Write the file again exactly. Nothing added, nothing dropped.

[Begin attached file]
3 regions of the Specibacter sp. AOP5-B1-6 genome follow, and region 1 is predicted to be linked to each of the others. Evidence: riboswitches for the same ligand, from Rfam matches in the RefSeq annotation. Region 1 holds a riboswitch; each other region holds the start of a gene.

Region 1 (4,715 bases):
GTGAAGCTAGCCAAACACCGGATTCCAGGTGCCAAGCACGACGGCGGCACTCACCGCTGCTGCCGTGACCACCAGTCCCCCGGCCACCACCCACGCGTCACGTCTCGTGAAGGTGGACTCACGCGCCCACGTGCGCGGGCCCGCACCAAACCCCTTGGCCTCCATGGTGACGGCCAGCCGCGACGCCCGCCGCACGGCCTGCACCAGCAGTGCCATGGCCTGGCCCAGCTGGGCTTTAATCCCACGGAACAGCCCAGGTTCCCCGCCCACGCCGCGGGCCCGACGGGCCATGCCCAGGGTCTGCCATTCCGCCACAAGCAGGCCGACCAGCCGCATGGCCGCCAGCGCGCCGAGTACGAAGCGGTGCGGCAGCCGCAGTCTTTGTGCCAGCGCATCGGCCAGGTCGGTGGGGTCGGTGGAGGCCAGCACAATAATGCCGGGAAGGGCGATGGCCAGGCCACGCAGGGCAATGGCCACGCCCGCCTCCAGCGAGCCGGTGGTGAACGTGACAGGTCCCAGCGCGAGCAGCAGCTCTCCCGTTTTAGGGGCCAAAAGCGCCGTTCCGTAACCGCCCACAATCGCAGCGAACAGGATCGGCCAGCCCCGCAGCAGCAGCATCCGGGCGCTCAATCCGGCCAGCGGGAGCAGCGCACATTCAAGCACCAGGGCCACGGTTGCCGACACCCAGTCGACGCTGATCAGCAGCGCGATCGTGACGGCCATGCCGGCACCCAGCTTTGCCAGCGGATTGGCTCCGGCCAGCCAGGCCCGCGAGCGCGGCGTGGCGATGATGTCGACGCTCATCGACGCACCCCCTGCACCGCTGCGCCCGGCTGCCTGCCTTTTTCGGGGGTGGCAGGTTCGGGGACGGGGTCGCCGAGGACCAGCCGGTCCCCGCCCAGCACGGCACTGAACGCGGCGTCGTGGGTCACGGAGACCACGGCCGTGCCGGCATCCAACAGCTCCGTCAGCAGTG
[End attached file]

3 regions of the Specibacter sp. AOP5-B1-6 genome follow, and region 1 is predicted to be linked to each of the others. Evidence: riboswitches for the same ligand, from Rfam matches in the RefSeq annotation. Region 1 holds a riboswitch; each other region holds the start of a gene.

Region 1 (4,715 bases):
GTGAAGCTAGCCAAACACCGGATTCCAGGTGCCAAGCACGACGGCGGCACTCACCGCTGCTGCCGTGACCACCAGTCCCCCGGCCACCACCCACGCGTCACGTCTCGTGAAGGTGGACTCACGCGCCCACGTGCGCGGGCCCGCACCAAACCCCTTGGCCTCCATGGTGACGGCCAGCCGCGACGCCCGCCGCACGGCCTGCACCAGCAGTGCCATGGCCTGGCCCAGCTGGGCTTTAATCCCACGGAACAGCCCAGGTTCCCCGCCCACGCCGCGGGCCCGACGGGCCATGCCCAGGGTCTGCCATTCCGCCACAAGCAGGCCGACCAGCCGCATGGCCGCCAGCGCGCCGAGTACGAAGCGGTGCGGCAGCCGCAGTCTTTGTGCCAGCGCATCGGCCAGGTCGGTGGGGTCGGTGGAGGCCAGCACAATAATGCCGGGAAGGGCGATGGCCAGGCCACGCAGGGCAATGGCCACGCCCGCCTCCAGCGAGCCGGTGGTGAACGTGACAGGTCCCAGCGCGAGCAGCAGCTCTCCCGTTTTAGGGGCCAAAAGCGCCGTTCCGTAACCGCCCACAATCGCAGCGAACAGGATCGGCCAGCCCCGCAGCAGCAGCATCCGGGCGCTCAATCCGGCCAGCGGGAGCAGCGCACATTCAAGCACCAGGGCCACGGTTGCCGACACCCAGTCGACGCTGATCAGCAGCGCGATCGTGACGGCCATGCCGGCACCCAGCTTTGCCAGCGGATTGGCTCCGGCCAGCCAGGCCCGCGAGCGCGGCGTGGCGATGATGTCGACGCTCATCGACGCACCCCCTGCACCGCTGCGCCCGGCTGCCTGCCTTTTTCGGGGGTGGCAGGTTCGGGGACGGGGTCGCCGAGGACCAGCCGGTCCCCGCCCAGCACGGCACTGAACGCGGCGTCGTGGGTCACGGAGACCACGGCCGTGCCGGCATCCAACAGCTCCGTCAGCAGTG